Monday, August 3, 2015

It's Almost Time

Photo by Jen Houlette

A few short weeks, and it will be time.

Time for schedules, lessons, organizing, preparing, decorating, planning.....and so on!

But most importantly, it will be time for building relationships, both old and new.

Over the last 20 years in the classroom, I have used a variety of activities to get to know my students: surveys, all-about-me activities, ice-breakers, sharing bags, partner interviews, and even the occasional "sign the box if you have this characteristic" game. :)

But last year was a year I did a lot of things differently. Yes, I still did a few of the things listed above, and they were great. But beyond knowing what makes each child unique, part of building relationships is giving time for students to talk about themselves....their ideas, opinions, and what makes our classroom a family that works together.

So, we spent a lot of time with literature.

I brought some of my favorite picture books into our read-aloud time to start out each day with a piece of literature and a discussion.

It was just part of my effort in establishing the type of  atmosphere in our classroom: one with kindness, trust, creativity, and positive attitudes toward ourselves and others.

Here are some of the books we used:

Spoon by Amy Krouse Rosenthal
Spoon thinks all his other utensil friends
have it so much better than him. But he discovers
he has unique qualities too!
Chopsticks by Amy Krouse Rosenthal
By the same author as Spoon! Chopsticks are
together all the time, but after an unfortunate incident,
they have to learn how to do life on their own.

Bluebird by Bob Staake
This beautiful, wordless book is great for a discussion
 on friendship, bullies, and loss.

Each Kindness by Jacqueline Woodson
What happens when you have the opportunity
to be kind, and choose not to? Very
intriguing thoughts arise from this story.

Sky Color by Peter H. Reynolds
We enjoyed this story (by the same author as
The Dot, Ish, and many other great books).
Super story about creativity and what happens when
Marisol can't find the right color to paint the sky.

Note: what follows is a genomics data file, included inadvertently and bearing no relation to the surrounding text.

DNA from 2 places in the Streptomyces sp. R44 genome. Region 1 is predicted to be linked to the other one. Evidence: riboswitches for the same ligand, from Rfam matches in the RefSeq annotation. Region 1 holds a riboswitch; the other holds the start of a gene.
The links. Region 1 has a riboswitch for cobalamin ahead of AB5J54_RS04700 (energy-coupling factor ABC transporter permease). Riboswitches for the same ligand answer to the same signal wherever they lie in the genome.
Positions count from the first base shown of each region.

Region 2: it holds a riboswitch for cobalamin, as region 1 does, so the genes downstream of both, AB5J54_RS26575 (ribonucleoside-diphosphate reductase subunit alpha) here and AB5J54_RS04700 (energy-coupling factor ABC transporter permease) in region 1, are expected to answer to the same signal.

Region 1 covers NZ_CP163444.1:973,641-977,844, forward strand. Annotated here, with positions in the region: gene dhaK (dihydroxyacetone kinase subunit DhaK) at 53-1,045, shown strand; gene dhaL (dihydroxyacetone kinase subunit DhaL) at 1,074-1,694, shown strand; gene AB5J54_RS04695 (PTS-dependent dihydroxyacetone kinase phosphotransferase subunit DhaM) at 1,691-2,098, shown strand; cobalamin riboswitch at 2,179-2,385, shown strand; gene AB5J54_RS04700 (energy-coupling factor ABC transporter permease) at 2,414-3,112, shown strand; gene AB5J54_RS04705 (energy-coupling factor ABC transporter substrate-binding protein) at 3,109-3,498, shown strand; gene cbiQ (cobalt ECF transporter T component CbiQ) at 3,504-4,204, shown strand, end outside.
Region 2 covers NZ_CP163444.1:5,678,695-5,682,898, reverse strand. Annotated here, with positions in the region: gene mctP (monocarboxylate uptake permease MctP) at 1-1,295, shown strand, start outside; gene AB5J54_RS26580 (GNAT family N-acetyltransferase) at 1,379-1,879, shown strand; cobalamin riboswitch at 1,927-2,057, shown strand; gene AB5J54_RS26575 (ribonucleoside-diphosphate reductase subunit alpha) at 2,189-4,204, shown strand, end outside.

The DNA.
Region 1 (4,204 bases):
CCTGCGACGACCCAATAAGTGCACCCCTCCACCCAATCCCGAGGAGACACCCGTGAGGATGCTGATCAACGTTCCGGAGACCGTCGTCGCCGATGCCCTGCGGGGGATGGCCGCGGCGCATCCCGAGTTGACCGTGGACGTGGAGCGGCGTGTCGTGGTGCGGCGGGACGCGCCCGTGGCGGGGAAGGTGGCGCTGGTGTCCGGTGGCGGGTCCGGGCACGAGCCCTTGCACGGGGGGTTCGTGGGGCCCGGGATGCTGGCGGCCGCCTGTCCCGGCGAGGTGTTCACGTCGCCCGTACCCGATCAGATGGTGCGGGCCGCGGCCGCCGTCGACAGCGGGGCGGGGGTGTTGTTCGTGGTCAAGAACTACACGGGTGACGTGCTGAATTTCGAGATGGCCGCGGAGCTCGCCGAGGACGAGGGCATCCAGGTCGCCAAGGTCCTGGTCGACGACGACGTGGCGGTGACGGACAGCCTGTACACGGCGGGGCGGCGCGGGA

Pete & Pickles by Berkeley Breathed
This book about unexpected friendship
has everything - moments that will make
you laugh, cry, and be intrigued.

The Invisible Boy by Trudy Ludwig
No one seems to notice or care about
a student named Brian.  A great story for
discussing kindness, friendship, and making
sure all students are considered important.

The Most Magnificent Thing
by Ashley Spires
This story was a favorite of our class
and a great way to showcase that creative
ideas come with frustration and
multiple attempts.

The Day the Crayons Quit by Drew Daywalt
This is a fun, creative story about when Duncan's
crayons wrote letters to him expressing why
they were quitting. We used it as a way to talk
about how we are all unique and shouldn't
prejudge others based on their outsides but can
work together like a wonderful rainbow.

Zero by Kathryn Otoshi
Zero felt exactly how she looked ~ a big,
empty nothing. Great story about finding
how everyone has value.

Weird! by Erin Frankel
What do you do when a bully makes fun of you
for who you are? This book tells the story and also
includes great bully prevention notes in the back.

Not a Box by Antoinette Portis
Who hasn't ever played with a plain, old
cardboard box? Great book about using
creativity and imagination.

Louise Loves Art by Kelly Light
Louise loves to draw and create
imaginative masterpieces. What will
happen when her brother, Art, gets a hold
of one of them?
The Sandwich Shop by Queen Rania Al Abdullah,
with Kelly DiPucchio
This story about best friends takes a turn when two
inseparable girls discover they can't get over
the differences in what they eat for lunch.
Great lesson about acceptance.

I Wish I Were A Butterfly by James Howe
Most of us have felt at one time or another that we
weren't good enough, or wished at one point to be someone
else. This book is about recognizing the 
unique qualities in ourselves.

Wonder by R.J. Palacio
This is a chapter book, unlike the others.
However, it was an amazing read-aloud to start out
our year. The message about choosing to be kind
is one we referred to all year.

Special thanks to all the educators who write and share about their favorite books -- I've been inspired to pick up so many new titles in the last year!

Wishing everyone a great start to the school year. Use picture books with any age level -- and see where the conversations lead you! :)



  1. Thanks for all the book recommendations! It is almost time. Welcome to Altoona, I hope you love it there as much as I do. I am excited to work with you :)

    1. You're welcome. Yes I'm excited too - looking forward to hearing the new ideas/tools you're learning in grad class!

  2. I love all the book recommendations! The Sandwich Swap is one of my favorites. Another good one is The Crayon Box That Talked-great for teaching acceptance and that we are all unique. I use it to help my students understand that their differences make them special, and that if we are all the same color crayon, what a boring picture we would create. My kiddos LOVE when I read aloud to them. A lot of them never got that experience as a child. Some of my 'rough around the edges' kids just melt in my hand when I read aloud to them children's books. We are never too old for these. Thanks for sharing. Looking forward to working with you this year at Willowbrook!

    1. Thanks for your idea, Amy, I'll have to check out that one too! It was nice to meet you this summer and I look forward to working with you as well. I love sharing my passion for reading and books!

  3. Good luck in your new position Jennifer... we will certainly miss you at Delaware but the teachers you work with will be inspired by your thoughts and great ideas!

    1. Thank you so much! I will definitely miss my Delaware Elementary family. :)